Disrupting the energy sector: Interview with Emily Rubin (Amber Electric)
Climate change is the number one concern of Australian consumers. In this interview series Warren Davies speaks to marketing professionals about values, purpose and what responsibility businesses and brands have in making change for the greater good.
This week he speaks with the CMO of Amber Electric, Emily Rubin, about disrupting the energy sector, with an emphasis on customer experience and shared values. Amber is a company that gives consumers access to wholesale electricity prices, in an effort to power the move to 100 percent renewable energy.
Warren: In 2021 we’re asking more from business – to reassert what their license to operate is. I’m interested to know if you’re seeing more of that either in your personal or work life?
Emily: I think one of the things that’s obviously been top of mind for me is my recent move to Amber. When I talk to people about some of the teams I’ve decided to join or products I’ve decided to work on I talk about degrees of separation from the real world. So it’s kind of a version of ‘Six Degrees of Kevin Bacon’, I guess. That’s why I’ve landed on a B2C product. You’re really right there with the users.
At Google I was working on ads and cloud products that are doing great things to enable users, but are also the largest revenue generating parts of the business. Those are funding some of the big social investments that Google is making. But maybe you’re a couple degrees removed from that, right? That’s partially where my move has come from – being able to put your finger on what’s happening, to hear customers and being able to directly influence and drive that real world impact.
I’m curious, do you think that this conversation around the ‘social license’ for businesses has been well received in marketing circles and agency circles? As an industry, are we happy to be talking about this or is it a distraction from service, product, customer, brand – all the things that we’re familiar with?
From recent experience, the signals I’m getting from the industry, talking to job candidates as well as marketing colleagues, I’d say it is. It is bubbling to the top. A lot of the agencies we’ve been talking to have said things like: ‘We are values driven’; ‘We say no to clients that we don’t feel are aligned with us’; and, ‘We feel like you are strongly aligned with us’. So that’s a good thing for Amber.
I think that’s partially to do with our model and our mission. We don’t have dissonance in terms of what’s good for us and what’s good for the planet. So it’s pretty natural for us, but I can see how it’s not natural for every industry and business that has been around for awhile. So I’m seeing that in our conversations, there’s actually a large interest to work with us because of our values and then our partners wanting to make sure that they are making those [values-based] choices with their clients. It’s nice to be a part of.
Last century the economist Milton Friedman said business has only one responsibility, which is ‘to use its resources and engage in activities designed to increase its profits. So as long as it stays within the rules of the game.’ Is that true today, we do what we can within the law?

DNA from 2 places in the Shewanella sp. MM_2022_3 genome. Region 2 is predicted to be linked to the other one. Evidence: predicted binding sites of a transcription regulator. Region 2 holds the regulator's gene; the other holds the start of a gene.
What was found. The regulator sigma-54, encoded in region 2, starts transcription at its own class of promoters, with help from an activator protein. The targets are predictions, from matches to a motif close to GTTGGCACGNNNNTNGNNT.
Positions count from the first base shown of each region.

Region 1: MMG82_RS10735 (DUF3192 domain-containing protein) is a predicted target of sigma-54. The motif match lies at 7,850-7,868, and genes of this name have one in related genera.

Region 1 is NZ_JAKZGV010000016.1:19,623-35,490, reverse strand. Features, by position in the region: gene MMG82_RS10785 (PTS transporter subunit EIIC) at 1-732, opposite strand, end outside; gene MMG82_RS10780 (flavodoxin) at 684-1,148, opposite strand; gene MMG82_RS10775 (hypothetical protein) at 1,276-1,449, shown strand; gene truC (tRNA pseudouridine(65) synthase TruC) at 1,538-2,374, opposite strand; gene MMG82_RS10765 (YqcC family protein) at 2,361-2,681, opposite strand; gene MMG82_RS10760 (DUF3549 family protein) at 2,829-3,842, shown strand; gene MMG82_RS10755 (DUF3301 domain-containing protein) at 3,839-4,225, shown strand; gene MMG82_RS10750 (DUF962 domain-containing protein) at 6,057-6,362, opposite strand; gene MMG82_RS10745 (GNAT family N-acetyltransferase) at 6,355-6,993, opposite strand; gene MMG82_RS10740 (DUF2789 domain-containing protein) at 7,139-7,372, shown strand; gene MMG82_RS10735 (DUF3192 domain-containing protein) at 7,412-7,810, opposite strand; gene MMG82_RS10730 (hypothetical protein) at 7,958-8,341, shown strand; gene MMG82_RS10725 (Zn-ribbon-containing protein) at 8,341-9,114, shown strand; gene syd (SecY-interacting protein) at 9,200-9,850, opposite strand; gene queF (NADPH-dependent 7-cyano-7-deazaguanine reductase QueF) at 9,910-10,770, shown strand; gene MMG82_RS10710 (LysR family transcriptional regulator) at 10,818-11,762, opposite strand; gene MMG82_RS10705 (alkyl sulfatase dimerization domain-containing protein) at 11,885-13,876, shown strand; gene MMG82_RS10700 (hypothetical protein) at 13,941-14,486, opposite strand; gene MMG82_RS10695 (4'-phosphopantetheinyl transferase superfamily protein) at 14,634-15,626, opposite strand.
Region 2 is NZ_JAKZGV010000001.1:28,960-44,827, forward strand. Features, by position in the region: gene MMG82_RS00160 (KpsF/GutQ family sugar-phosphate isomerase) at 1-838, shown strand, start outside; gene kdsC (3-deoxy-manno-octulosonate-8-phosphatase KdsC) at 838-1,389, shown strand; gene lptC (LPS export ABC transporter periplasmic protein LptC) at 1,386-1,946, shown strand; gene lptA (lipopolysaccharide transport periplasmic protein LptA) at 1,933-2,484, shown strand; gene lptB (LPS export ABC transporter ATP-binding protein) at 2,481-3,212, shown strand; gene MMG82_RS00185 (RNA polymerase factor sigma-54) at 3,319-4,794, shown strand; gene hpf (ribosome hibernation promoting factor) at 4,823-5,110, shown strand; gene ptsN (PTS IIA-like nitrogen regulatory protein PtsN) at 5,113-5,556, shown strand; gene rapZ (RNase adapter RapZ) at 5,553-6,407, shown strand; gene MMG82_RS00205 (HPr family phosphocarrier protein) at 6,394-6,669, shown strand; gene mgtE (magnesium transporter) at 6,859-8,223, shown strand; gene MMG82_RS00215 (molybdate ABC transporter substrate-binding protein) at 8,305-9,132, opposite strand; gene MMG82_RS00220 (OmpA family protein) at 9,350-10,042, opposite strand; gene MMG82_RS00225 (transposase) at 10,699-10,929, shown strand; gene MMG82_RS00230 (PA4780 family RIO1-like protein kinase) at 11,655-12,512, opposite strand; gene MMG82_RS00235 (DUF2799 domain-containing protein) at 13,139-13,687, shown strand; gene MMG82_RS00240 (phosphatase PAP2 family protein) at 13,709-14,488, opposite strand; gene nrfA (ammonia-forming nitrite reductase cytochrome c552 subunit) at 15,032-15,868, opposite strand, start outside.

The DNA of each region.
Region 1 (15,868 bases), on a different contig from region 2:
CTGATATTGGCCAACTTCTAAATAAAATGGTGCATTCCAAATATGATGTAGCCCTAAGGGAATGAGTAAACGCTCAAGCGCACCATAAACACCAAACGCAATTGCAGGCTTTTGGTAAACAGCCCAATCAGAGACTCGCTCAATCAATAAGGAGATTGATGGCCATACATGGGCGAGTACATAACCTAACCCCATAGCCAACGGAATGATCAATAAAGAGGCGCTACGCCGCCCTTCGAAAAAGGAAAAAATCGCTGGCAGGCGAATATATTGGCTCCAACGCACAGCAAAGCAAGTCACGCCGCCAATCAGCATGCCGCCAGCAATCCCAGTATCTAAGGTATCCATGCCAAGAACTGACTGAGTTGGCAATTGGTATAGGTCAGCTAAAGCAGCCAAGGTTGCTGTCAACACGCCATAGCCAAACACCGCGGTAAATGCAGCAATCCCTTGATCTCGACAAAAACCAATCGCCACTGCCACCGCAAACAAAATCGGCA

No. I don’t think it should be, personally. I’m a marketer, I need to know what’s important to the public and my customers. For example, ‘climate change’ is now the number one concern for Australians, surpassing ‘cost of living’ and those two are really above most of the others. If you look in a pragmatic sense, if you are not thinking about that, you’re not aligned to one of the core functions as a marketer: knowing what’s important to people. But, there’s more of a moral issue – that these are big societal problems that need to be addressed. We all have responsibility there. We see that customers think that businesses have responsibility too.
I feel like the other piece is startup founders who are focusing on social impact challenges where previously not-for-profits would be leading in a space. There’s a premise with Amber: if you can align everything so that all the incentives are aligned, you can have the velocity and the rigour of a business applied to this big problem and hope to accelerate the pace of change.
Do you think people are giving up on government and the slow pace of policy and legislative change over time? For example people like Mike at Atlassian stepping up and going: “I don’t have to wait for someone to make change. I’ll just do it.”
I think in the context of climate change, the answer is everyone needs to be doing as much as they can. It all needs to be firing on all cylinders, including governments. I find the local and community piece interesting. If I remember correctly, an area in California voted to opt out of the grid and sort of run their own local grid with more renewables. They were fed up with the retailers and the generators not shifting fast enough to renewables so they organised it themselves. [note: The town of Gonzales, California was able to create a municipal power authority to sidestep regulation preventing microgrids in the state. Other towns have followed suit.] The products that I’ve enjoyed working on the most, and the companies I’ve enjoyed being a part of, are when you’re empowering the users. So they don’t necessarily have to pass laws to get what they need!